Khan, also known as “Mama” or “Aunty Riefa”, was born in 1921 in Vryburg in the North West. Her family came to Cape Town in 1928, and lived in Muizenberg and later Kensington where her father had the first halaal butchery in the area, before she married her husband Dawood Khan, an Indian migrant living in District Six.
Her parents were Indian migrants too. Her father was Ahmad Khan Deshmukh of Upper Tudil and her mother was Gadija Mallak, whose father was a Kokni merchant from the Shriwardhan area.
Mrs Khan has fond memories of living in the Bailey Flats in Hanover Street, close to the Avalon Bioscope. The couple had six children.
She and her husband had the famous Bombay Café, also known as Dout’s Café, at number 238 Hanover Street, next door to doctor Shafeeda’s surgery. Her chef husband, nicknamed Dout, made excellent mutton curry, rooti and dhaljie, while former residents still remember her famous samoosas and the falooda which she made in Ramadan. Until the age of 99, she could still fold more than 1000 samoosas in a week and today can still manage half of that.
Mrs Khan feels pride in the fact that many famous District Six residents were regulars at their café, including Taliep Petersen and his father Mogamat Ladien Petersen, a taxi driver in Hanover Street, ballet legend Johaar Mosaval, who practised on the Seven Steps and during his lunchtimes came to buy his teachers rooti, the late Judge Esa Moosa, the late District Six Working Committee (D6WC) chairman Shahied Ajam and former premier Ebrahim Rasool. Ajam later did his law articles at Moosa’s legal firm.
In the spirit of Kanala, or Ubuntu as people say today, the Khans put out five or six tables stacked with treats for the community each Ramadan. During the 1940s, District Six was a place of religious tolerance and diversity, and all the neighbourhood’s children would observe the breaking of the fast together in the evenings, regardless of their cultural beliefs.
The Khan family endured their fair share of tragedy. They lost two daughters – one was killed by a drunk driver in 1959 and another died of leukaemia in 1965. A year later, on the holiest day of the week, a Friday, on the 11th February 1966, the Apartheid regime declared District Six a white area, and shortly thereafter the family received a letter that they would have to move – and packed for Rylands.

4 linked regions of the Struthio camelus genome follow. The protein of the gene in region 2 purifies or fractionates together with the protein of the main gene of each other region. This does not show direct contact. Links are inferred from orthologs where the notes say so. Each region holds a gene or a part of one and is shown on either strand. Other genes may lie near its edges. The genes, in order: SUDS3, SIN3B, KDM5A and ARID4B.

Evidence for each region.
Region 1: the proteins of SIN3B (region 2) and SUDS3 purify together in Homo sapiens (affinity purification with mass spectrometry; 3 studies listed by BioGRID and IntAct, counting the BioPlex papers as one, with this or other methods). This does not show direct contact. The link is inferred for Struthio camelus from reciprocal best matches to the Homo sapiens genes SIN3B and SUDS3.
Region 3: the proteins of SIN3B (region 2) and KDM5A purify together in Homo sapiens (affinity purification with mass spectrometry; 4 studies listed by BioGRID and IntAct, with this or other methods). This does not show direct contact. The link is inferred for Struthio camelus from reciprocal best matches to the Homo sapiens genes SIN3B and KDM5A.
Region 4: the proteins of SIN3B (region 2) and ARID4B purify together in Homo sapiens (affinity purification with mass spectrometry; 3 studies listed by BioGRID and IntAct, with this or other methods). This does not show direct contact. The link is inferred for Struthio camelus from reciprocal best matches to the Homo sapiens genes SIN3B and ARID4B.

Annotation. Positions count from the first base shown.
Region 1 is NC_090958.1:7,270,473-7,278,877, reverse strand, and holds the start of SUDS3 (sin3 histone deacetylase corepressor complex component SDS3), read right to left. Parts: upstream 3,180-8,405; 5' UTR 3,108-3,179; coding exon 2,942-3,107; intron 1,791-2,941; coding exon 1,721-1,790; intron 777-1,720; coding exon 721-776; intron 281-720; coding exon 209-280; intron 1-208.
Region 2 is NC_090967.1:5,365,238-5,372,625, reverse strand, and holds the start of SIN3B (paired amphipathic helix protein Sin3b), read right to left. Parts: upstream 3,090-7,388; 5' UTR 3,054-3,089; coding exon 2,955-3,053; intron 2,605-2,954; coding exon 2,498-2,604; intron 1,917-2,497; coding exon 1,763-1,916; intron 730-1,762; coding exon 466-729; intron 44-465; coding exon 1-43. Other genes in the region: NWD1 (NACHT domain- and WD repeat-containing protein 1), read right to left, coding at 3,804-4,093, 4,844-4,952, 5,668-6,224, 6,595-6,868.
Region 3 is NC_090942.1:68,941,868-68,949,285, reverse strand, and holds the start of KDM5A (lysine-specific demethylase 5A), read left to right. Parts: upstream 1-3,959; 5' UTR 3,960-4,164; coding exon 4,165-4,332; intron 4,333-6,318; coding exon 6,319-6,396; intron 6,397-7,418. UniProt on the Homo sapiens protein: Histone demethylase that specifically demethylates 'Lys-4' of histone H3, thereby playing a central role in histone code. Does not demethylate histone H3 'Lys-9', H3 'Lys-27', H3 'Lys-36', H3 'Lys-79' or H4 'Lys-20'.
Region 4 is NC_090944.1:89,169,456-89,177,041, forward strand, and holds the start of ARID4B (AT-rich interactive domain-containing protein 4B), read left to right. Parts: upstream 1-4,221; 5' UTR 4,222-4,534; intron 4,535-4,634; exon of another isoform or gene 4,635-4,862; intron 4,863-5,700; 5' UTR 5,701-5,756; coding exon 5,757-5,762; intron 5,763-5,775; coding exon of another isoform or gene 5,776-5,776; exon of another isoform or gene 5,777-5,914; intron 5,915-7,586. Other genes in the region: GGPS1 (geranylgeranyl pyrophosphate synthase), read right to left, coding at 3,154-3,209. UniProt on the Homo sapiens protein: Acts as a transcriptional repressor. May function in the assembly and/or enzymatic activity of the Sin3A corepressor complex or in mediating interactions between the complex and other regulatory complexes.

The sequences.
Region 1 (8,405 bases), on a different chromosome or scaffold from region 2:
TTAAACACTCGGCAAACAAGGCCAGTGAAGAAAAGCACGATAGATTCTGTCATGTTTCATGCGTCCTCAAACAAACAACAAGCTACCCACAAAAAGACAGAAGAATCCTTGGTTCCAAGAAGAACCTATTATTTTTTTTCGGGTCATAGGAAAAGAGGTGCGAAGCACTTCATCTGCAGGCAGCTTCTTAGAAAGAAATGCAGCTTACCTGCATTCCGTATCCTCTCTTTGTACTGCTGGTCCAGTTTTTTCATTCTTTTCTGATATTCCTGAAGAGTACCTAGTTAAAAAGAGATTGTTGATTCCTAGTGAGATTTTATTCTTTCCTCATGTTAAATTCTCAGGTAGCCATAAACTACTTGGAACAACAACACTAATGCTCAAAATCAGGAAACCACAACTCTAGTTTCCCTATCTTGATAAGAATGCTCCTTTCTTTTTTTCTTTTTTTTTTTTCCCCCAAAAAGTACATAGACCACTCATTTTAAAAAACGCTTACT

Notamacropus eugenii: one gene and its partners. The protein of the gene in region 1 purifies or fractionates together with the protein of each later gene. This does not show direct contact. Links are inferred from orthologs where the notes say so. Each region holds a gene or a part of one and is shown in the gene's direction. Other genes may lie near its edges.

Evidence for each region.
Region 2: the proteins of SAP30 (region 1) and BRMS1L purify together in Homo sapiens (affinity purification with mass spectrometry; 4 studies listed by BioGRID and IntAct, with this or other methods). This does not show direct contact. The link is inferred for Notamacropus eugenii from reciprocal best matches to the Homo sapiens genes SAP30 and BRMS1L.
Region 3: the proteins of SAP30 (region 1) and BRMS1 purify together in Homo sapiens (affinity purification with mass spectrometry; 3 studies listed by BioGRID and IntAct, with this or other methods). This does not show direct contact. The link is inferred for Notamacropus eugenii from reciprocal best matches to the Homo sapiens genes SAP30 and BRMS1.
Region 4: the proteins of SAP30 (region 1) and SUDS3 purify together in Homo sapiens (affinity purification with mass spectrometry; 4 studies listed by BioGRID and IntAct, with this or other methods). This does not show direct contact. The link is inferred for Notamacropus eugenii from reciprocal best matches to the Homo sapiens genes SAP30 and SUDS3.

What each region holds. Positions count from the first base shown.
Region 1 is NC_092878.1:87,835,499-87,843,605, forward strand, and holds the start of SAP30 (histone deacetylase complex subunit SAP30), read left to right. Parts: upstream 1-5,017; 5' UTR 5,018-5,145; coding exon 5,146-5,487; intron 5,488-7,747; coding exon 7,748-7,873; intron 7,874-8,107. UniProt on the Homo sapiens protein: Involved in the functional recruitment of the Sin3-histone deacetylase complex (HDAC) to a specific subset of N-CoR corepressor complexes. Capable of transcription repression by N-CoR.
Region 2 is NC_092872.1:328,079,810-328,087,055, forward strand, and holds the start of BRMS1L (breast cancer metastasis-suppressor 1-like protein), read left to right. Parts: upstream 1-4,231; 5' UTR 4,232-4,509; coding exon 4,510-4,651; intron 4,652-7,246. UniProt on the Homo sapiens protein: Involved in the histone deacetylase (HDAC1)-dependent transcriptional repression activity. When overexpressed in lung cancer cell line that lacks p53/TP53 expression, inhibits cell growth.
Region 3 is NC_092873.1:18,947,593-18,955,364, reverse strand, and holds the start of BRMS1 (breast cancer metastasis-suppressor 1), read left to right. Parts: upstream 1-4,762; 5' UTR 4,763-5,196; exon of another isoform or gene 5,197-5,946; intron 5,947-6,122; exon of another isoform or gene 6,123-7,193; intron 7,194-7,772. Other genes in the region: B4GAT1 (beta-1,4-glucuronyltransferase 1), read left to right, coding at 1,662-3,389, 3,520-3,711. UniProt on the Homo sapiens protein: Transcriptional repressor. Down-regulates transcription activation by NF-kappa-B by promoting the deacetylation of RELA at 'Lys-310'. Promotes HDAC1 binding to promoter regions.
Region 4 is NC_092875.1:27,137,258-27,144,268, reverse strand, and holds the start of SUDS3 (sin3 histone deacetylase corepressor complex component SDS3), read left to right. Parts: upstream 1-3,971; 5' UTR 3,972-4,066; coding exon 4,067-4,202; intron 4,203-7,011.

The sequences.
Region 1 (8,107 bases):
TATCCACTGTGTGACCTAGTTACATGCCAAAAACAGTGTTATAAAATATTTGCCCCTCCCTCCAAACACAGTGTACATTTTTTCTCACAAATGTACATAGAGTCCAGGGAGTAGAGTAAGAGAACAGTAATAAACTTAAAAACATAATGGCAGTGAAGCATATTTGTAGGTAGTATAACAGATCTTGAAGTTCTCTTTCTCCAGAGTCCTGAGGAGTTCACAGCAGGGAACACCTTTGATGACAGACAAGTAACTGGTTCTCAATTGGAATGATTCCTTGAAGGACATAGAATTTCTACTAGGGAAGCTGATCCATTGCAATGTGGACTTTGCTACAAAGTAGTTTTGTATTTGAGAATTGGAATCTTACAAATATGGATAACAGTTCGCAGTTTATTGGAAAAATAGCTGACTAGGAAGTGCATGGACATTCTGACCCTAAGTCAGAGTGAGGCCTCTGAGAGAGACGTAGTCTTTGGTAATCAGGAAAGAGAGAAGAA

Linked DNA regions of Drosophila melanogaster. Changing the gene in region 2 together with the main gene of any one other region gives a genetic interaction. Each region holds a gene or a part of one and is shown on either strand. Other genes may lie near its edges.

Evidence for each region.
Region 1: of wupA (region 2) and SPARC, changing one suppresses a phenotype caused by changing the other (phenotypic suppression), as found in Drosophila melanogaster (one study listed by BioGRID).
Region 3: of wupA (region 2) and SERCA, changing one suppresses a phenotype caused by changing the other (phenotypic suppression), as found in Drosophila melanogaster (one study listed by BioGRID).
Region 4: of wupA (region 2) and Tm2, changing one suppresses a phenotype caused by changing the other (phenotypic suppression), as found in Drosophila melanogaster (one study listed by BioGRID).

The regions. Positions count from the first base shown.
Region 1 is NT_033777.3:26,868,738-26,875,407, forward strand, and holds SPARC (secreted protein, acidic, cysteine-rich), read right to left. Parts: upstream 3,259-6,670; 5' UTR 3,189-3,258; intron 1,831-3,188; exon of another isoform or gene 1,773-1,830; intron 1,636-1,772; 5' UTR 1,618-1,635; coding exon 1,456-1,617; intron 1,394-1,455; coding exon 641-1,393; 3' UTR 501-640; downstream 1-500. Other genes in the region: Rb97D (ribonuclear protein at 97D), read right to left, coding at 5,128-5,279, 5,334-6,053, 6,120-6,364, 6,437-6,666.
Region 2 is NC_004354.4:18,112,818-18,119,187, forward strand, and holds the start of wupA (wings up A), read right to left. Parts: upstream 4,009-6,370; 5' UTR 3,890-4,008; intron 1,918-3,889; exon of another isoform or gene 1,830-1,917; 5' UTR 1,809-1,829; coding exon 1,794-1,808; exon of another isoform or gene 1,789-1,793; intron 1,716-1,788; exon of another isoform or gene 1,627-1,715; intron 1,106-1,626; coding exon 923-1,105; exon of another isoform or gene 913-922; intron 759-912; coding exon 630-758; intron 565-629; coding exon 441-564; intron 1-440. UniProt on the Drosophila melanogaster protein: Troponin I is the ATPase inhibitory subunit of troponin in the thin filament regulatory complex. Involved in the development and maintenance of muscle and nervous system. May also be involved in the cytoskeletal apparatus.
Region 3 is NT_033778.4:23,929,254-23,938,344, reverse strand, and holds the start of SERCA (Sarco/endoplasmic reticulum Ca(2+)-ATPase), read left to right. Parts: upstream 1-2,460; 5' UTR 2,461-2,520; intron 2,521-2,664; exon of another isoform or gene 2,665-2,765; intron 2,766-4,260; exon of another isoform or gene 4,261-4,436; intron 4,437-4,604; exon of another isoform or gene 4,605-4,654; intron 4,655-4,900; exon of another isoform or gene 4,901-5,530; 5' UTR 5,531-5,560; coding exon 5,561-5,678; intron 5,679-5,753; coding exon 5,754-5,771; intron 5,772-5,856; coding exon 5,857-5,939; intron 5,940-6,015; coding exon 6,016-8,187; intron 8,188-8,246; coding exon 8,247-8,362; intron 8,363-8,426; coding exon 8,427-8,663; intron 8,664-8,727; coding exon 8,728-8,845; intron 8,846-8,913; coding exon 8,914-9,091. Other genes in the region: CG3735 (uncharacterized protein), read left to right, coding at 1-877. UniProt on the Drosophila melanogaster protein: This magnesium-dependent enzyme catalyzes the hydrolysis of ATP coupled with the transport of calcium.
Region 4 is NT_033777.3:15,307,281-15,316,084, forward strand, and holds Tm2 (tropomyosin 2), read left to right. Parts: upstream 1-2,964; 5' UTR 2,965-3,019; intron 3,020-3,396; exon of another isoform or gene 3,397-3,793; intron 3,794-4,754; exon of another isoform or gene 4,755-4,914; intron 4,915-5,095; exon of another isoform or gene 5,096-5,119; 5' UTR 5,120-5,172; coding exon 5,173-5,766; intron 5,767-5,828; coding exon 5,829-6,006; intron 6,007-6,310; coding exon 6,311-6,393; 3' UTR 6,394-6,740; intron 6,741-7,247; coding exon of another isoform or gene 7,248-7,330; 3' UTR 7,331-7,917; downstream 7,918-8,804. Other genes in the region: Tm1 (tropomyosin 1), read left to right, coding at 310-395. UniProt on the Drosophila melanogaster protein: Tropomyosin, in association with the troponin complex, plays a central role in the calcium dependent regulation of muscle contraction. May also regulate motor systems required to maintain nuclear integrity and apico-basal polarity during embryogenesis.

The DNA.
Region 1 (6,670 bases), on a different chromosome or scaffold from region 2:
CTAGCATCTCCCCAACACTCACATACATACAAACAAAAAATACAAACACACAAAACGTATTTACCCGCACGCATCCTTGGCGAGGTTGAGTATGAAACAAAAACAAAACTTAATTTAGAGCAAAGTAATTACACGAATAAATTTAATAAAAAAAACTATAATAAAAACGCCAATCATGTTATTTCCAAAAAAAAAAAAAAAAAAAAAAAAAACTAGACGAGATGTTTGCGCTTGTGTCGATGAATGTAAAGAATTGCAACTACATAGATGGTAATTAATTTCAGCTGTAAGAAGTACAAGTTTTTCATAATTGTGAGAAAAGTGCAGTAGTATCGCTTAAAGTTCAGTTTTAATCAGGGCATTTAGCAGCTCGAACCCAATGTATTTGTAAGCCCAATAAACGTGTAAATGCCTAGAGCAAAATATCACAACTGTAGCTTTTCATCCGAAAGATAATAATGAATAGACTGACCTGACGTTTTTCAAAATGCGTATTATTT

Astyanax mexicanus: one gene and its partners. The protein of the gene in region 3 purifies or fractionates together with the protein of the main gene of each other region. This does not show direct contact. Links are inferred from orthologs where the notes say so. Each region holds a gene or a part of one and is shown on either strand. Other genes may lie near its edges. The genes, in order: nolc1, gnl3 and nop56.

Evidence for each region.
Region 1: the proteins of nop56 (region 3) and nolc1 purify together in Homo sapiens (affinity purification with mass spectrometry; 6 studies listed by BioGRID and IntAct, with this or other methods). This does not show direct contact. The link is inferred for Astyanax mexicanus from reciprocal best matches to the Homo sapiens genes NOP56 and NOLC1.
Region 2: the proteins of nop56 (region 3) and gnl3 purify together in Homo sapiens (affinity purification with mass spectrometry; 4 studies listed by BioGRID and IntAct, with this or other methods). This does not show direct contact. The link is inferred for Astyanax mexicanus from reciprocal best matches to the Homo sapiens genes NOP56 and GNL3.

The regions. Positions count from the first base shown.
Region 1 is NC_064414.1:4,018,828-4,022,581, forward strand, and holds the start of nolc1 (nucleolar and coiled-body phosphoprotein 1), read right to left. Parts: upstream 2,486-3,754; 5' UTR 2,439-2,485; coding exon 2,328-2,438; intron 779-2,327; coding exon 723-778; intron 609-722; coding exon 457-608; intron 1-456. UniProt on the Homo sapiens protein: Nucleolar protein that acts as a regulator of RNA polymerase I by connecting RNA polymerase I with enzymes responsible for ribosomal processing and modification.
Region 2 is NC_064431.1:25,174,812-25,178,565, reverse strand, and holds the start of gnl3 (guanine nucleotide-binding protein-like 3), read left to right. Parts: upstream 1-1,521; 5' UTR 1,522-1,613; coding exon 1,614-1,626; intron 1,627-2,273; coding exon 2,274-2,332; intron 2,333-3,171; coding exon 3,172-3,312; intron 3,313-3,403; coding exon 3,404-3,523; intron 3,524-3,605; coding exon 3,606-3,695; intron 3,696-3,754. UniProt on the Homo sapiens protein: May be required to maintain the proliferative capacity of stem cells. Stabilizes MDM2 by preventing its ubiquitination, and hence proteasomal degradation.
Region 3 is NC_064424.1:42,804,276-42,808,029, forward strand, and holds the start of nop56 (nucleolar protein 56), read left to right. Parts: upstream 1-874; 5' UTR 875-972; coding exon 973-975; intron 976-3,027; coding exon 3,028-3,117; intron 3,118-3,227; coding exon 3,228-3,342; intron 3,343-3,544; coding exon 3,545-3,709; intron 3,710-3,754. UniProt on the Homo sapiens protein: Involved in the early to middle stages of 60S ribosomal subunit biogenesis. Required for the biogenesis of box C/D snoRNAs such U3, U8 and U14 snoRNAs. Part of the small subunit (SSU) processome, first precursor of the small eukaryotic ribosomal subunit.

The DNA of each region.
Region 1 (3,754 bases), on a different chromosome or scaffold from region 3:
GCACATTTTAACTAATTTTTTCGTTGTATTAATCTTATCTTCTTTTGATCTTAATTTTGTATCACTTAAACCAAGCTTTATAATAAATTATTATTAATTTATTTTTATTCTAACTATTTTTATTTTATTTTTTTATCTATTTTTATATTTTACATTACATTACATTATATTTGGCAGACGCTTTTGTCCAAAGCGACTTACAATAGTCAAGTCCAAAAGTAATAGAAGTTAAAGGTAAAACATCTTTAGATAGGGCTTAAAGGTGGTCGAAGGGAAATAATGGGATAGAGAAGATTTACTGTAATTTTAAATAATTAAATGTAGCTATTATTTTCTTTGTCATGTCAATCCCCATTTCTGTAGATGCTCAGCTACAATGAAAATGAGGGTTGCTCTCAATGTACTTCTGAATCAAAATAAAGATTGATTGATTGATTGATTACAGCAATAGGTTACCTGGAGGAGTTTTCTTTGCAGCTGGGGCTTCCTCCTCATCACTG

From 1968 onwards, 74 000 residents were forcibly removed to the Cape Flats. Khan says they did not want to move but had no choice. Only the masjids (mosques), churches and schools were spared. The rest of the neighbourhood was destroyed.
“We cannot forget the pain, anguish, dehumanisation, deprivation and degeneration which the forced removals brought upon us. Now in my old age, I still remember the pain of seeing how our homes were bulldozed and the day my husband had to up a sign in the shop window saying it would be closing down,” says Khan.
“No one will ever understand how painful it is to stand on a patch of waste ground where your house once was. I want to die in District Six – it’s my last wish.“
Mrs Khan is waiting to hear if she has made it onto the government’s shortlist for an apartment in Hanover Street as part of Phase Three of the restitution process. Although the process has been slow, Mrs Khan has never given up hope of returning to District Six in her lifetime.
“I always say we were poor but happy in District Six. I don’t understand why they had to move us like criminals, the only thing we did wrong was not being white.”
Mrs Khan’s family is planning to celebrate her centenary with an iftar dinner this weekend in Rylands. The D6WC will visit her to congratulate her.